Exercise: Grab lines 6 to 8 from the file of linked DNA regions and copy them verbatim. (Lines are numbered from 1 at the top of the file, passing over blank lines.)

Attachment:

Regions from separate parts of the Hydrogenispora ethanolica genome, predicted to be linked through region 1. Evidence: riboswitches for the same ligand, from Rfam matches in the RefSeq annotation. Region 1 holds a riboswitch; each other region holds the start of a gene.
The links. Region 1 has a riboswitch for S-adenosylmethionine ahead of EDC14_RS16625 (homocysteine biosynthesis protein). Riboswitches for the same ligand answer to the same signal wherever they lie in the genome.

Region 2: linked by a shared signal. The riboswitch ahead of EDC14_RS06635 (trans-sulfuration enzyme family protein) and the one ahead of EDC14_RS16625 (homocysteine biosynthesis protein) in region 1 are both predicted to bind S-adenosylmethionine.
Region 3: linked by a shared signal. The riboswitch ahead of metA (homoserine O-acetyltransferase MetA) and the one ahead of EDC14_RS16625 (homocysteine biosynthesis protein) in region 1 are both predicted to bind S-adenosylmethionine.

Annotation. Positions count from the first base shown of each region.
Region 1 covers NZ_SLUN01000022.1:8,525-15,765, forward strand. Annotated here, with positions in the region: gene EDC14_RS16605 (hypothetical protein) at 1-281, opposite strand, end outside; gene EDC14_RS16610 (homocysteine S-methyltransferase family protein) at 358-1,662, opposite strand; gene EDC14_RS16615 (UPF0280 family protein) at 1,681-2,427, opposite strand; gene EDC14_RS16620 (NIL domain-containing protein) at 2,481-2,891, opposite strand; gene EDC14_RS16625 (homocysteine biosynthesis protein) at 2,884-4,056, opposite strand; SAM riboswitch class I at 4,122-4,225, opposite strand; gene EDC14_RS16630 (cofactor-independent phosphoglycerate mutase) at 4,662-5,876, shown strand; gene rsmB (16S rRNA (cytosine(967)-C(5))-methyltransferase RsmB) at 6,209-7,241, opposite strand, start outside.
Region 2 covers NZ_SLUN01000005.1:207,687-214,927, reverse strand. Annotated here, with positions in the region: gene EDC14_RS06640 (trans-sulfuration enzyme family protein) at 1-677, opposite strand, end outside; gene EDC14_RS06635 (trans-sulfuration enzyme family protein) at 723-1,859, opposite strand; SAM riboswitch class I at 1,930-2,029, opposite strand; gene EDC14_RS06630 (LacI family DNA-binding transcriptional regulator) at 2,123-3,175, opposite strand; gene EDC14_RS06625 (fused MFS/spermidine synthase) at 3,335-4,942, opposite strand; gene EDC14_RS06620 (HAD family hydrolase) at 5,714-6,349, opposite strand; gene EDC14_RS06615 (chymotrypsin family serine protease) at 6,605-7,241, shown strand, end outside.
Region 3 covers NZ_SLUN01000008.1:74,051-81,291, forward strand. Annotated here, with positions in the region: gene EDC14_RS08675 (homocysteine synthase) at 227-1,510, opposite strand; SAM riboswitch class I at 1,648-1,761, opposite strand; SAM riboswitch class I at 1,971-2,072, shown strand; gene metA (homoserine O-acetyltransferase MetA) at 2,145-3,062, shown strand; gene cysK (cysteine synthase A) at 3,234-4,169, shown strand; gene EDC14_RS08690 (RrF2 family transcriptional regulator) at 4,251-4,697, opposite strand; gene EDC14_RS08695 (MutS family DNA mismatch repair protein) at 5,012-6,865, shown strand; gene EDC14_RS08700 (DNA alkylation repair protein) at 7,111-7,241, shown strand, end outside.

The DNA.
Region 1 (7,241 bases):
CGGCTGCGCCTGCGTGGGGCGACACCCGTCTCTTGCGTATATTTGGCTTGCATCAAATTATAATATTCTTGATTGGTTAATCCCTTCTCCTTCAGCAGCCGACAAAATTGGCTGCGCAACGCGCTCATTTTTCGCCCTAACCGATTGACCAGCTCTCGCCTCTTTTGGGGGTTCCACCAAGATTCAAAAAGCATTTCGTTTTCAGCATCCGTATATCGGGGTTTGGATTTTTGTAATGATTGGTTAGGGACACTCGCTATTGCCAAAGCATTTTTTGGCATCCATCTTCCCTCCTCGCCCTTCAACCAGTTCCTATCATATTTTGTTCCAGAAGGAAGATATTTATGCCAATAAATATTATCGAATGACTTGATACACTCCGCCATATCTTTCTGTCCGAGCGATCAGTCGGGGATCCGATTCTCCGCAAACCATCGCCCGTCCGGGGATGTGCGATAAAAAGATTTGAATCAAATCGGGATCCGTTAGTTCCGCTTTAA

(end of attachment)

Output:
Region 1 covers NZ_SLUN01000022.1:8,525-15,765, forward strand. Annotated here, with positions in the region: gene EDC14_RS16605 (hypothetical protein) at 1-281, opposite strand, end outside; gene EDC14_RS16610 (homocysteine S-methyltransferase family protein) at 358-1,662, opposite strand; gene EDC14_RS16615 (UPF0280 family protein) at 1,681-2,427, opposite strand; gene EDC14_RS16620 (NIL domain-containing protein) at 2,481-2,891, opposite strand; gene EDC14_RS16625 (homocysteine biosynthesis protein) at 2,884-4,056, opposite strand; SAM riboswitch class I at 4,122-4,225, opposite strand; gene EDC14_RS16630 (cofactor-independent phosphoglycerate mutase) at 4,662-5,876, shown strand; gene rsmB (16S rRNA (cytosine(967)-C(5))-methyltransferase RsmB) at 6,209-7,241, opposite strand, start outside.
Region 2 covers NZ_SLUN01000005.1:207,687-214,927, reverse strand. Annotated here, with positions in the region: gene EDC14_RS06640 (trans-sulfuration enzyme family protein) at 1-677, opposite strand, end outside; gene EDC14_RS06635 (trans-sulfuration enzyme family protein) at 723-1,859, opposite strand; SAM riboswitch class I at 1,930-2,029, opposite strand; gene EDC14_RS06630 (LacI family DNA-binding transcriptional regulator) at 2,123-3,175, opposite strand; gene EDC14_RS06625 (fused MFS/spermidine synthase) at 3,335-4,942, opposite strand; gene EDC14_RS06620 (HAD family hydrolase) at 5,714-6,349, opposite strand; gene EDC14_RS06615 (chymotrypsin family serine protease) at 6,605-7,241, shown strand, end outside.
Region 3 covers NZ_SLUN01000008.1:74,051-81,291, forward strand. Annotated here, with positions in the region: gene EDC14_RS08675 (homocysteine synthase) at 227-1,510, opposite strand; SAM riboswitch class I at 1,648-1,761, opposite strand; SAM riboswitch class I at 1,971-2,072, shown strand; gene metA (homoserine O-acetyltransferase MetA) at 2,145-3,062, shown strand; gene cysK (cysteine synthase A) at 3,234-4,169, shown strand; gene EDC14_RS08690 (RrF2 family transcriptional regulator) at 4,251-4,697, opposite strand; gene EDC14_RS08695 (MutS family DNA mismatch repair protein) at 5,012-6,865, shown strand; gene EDC14_RS08700 (DNA alkylation repair protein) at 7,111-7,241, shown strand, end outside.